But it’s the profits that will make fentanyl the new crack cocaine, which created the enormous wealth of the Mexican cartels in the eighties and nineties. A kilo of fentanyl can be stepped on sixteen to twenty-four times to create an astounding return on investment of $1.3 million per kilo, compared with $271,000 per kilo of heroin.
No wonder the DEA estimates that the importation of fentanyl from Mexico is up by 65 percent from 2014.
Fentanyl is now mixed with heroin to increase its potency. Unwitting heroin users die from taking a same-sized dose. Doctors and cops don’t realize they need a much stronger dose of Narcan to revive someone who’s taken an overdose. And it’s even more addictive than heroin: Once you’ve tried it, you don’t go back. The combination of lab-produced fentanyl and the fracturing of the Sinaloa Cartel “is a catastrophe for law enforcement and American society as a whole but an absolute boon for the narcos seeking to supplant the old order.” The profits ensure that up-and-coming cartels can afford to pay their fighters.
The rest of the article’s a great read — starring Sean Penn, a ravishing telenovela star named Kate, and a monkey — but if you’re strapped for time, short version is Guzmán winds up back in jail. And nothing changes.
The Los Angeles Times estimates that two thirds of Mexican drug lords have been either killed or imprisoned. And what’s the result? Drugs are more plentiful, more potent, and cheaper than ever. Deaths from overdoses are at an all-time high. Violence in Mexico, once declining, is starting to rise again. Just last week, I looked at photographs of the bodies of four people stuffed into a car trunk in Tijuana. The bodies showed signs of torture. …
… Someone will replace El Chapo, just as he replaced his predecessors. My bet’s on El Mencho, but it really doesn’t matter. That’s the lesson we seem to have to learn over and over and over again, world without end, amen. Guzmán was right: “If there was no consumption, there would be no sales.” I’m always amazed that progressive young millennials will picket a grocery chain for not buying fair-trade coffee but will go home and do drugs that are brought to them by the killers, torturers, and sadists of the cartels. …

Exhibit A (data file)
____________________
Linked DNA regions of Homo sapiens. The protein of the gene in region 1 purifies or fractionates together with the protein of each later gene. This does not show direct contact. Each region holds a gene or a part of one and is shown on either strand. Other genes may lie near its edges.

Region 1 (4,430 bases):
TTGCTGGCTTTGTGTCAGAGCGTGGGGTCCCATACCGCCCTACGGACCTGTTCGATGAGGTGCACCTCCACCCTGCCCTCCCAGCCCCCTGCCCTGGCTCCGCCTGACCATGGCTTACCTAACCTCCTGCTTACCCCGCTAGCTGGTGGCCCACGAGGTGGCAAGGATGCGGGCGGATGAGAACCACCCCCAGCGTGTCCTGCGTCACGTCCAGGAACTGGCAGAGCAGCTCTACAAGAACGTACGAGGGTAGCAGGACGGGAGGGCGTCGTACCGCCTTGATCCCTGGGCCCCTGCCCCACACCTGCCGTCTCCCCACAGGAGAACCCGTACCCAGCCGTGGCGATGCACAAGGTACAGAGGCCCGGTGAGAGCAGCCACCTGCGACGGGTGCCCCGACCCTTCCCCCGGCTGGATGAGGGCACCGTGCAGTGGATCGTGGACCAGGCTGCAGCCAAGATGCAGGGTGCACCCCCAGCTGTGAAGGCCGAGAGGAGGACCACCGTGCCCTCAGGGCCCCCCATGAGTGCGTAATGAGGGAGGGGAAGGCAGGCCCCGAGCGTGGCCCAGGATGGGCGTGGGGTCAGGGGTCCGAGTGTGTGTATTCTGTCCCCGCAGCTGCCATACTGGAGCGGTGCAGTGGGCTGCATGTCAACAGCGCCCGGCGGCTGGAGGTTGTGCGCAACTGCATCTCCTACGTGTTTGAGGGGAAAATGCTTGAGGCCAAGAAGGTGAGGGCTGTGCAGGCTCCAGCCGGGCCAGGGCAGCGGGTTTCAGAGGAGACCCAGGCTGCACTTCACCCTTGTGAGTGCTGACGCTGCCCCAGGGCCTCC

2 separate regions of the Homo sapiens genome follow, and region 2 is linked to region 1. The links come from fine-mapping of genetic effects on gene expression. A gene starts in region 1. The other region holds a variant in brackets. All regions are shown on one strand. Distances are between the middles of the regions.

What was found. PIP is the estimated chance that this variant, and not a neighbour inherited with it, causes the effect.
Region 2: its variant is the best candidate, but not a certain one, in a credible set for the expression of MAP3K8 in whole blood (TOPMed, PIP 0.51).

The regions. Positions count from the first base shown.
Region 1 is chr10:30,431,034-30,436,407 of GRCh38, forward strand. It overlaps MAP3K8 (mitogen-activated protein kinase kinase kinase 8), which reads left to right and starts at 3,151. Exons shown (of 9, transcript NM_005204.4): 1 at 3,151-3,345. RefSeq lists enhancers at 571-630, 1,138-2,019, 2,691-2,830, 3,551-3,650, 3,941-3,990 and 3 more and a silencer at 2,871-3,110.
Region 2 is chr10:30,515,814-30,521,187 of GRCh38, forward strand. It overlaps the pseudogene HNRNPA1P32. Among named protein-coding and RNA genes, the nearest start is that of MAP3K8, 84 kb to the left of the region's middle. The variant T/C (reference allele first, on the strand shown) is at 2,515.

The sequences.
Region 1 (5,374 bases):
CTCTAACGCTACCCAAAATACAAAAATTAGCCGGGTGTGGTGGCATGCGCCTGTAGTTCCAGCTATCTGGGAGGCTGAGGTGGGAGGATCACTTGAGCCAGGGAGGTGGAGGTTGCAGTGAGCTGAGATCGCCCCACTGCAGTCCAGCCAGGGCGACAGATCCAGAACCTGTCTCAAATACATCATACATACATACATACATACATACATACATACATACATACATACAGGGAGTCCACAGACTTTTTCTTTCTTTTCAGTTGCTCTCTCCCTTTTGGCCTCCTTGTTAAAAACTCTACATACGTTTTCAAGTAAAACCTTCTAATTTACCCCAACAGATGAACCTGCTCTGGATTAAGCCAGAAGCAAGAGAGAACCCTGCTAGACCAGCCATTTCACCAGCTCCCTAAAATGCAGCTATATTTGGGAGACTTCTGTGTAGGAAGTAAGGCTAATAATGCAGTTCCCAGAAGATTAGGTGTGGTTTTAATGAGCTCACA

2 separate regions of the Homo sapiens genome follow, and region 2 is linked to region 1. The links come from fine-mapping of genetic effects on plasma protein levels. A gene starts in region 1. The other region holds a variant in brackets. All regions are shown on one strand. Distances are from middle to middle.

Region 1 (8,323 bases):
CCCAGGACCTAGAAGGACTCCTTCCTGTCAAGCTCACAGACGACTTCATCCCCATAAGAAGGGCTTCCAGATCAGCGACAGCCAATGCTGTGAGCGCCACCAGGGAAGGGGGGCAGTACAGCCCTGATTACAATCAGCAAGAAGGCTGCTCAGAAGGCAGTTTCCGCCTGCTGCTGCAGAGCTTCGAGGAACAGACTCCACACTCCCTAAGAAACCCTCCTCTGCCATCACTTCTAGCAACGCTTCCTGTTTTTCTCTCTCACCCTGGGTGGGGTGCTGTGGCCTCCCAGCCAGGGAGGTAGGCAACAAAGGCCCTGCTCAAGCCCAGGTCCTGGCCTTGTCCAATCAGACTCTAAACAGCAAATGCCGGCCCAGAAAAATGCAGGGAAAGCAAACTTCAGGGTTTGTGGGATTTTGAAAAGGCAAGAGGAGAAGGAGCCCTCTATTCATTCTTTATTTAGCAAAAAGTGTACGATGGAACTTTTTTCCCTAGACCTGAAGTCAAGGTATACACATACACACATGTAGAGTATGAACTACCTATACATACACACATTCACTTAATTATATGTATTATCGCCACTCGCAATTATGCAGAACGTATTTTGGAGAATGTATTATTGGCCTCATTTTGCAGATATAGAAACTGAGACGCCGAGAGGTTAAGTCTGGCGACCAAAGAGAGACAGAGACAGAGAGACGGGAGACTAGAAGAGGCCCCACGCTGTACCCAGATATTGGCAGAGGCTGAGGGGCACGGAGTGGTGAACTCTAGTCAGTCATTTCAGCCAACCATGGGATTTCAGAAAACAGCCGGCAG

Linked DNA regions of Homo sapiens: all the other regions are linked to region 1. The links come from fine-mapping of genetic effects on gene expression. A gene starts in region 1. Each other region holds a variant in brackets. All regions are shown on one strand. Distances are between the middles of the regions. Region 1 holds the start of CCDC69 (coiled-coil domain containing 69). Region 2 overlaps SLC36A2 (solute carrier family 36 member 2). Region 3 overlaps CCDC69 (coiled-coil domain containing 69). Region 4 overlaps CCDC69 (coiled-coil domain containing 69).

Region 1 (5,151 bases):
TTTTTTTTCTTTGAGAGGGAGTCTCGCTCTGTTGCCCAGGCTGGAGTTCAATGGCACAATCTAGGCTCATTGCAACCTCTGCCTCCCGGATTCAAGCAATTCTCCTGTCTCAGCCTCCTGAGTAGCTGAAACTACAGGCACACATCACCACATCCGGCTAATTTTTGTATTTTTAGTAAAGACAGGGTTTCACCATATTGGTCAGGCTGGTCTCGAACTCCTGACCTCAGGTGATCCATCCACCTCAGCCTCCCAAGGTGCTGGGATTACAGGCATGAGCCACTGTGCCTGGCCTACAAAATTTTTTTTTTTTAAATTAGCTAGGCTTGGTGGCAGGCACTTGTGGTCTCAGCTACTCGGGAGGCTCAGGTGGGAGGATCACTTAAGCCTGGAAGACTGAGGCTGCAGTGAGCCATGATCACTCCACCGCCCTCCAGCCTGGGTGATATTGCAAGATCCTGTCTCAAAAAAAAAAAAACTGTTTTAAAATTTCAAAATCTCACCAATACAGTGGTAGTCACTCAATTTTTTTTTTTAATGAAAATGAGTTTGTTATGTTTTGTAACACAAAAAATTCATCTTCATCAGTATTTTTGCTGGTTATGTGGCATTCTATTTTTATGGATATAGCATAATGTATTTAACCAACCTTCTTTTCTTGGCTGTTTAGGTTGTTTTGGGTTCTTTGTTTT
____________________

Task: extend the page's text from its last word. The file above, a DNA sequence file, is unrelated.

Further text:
As long as the U. S. and Europe continue to buy billions of dollars’ worth of drugs a year while at the same time spending billions to intercept them, we will create an endless succession of Chapos and Menchos.
An entire economy is based on drug prohibition and punishment, something to the tune of $50 billion a year, more than double the estimated $22 billion we spend on heroin.
I’m not persuaded that this wouldn’t have happened absent the decriminalization of pot, are you? If it had remained profitable to sell weed, I reckon these guys would have sold weed and opioids. If you argue as Winslow does that this is an entirely demand-driven industry, it doesn’t make sense to think that the cartels only have the wit, resources, or manpower to sell one drug at a time.
But it’s easy to persuade me that so long as there’s a multi-billion market for drugs in the US and Europe, someone will supply it. And easy to persuade me that the war on drugs has resulted in social catastrophe for the US and Mexico — probably more of a catastrophe than total decriminalization could ever be. Almost half the federal prison population is in the pen for a drug-related offense. The US has about five percent of the world’s population, but a quarter of its prison population — a grievous shame in a country that prides itself in being the land of the free. Locking up drug offenders ensures that families are destroyed, children fatherless, and the curse of underclass life passed to a new generation.
And for Mexico, it’s been far worse. In 2014, researcher Molly Molloy estimated the human toll of the previous six years, and found that as many as 130,000 people or more had been killed, 27,000 were missing, and an untold number buried in mass graves.
“The overwhelming majority of the deaths are people shot down on the street, in their homes or workplaces, on playgrounds, etc. In my reading of the daily accounts of the killings, it is clear that most of the victims are ordinary people, exhibiting nothing to indicate they are employed in the lucrative drug business,” Molloy wrote. …
Amid all the killing, Molloy told NCR, she has seen no evidence the flow of drugs from Mexico has decreased, which prompts her to ask, “So if this is a drug war, who is winning, and what were all those dead people killed for?”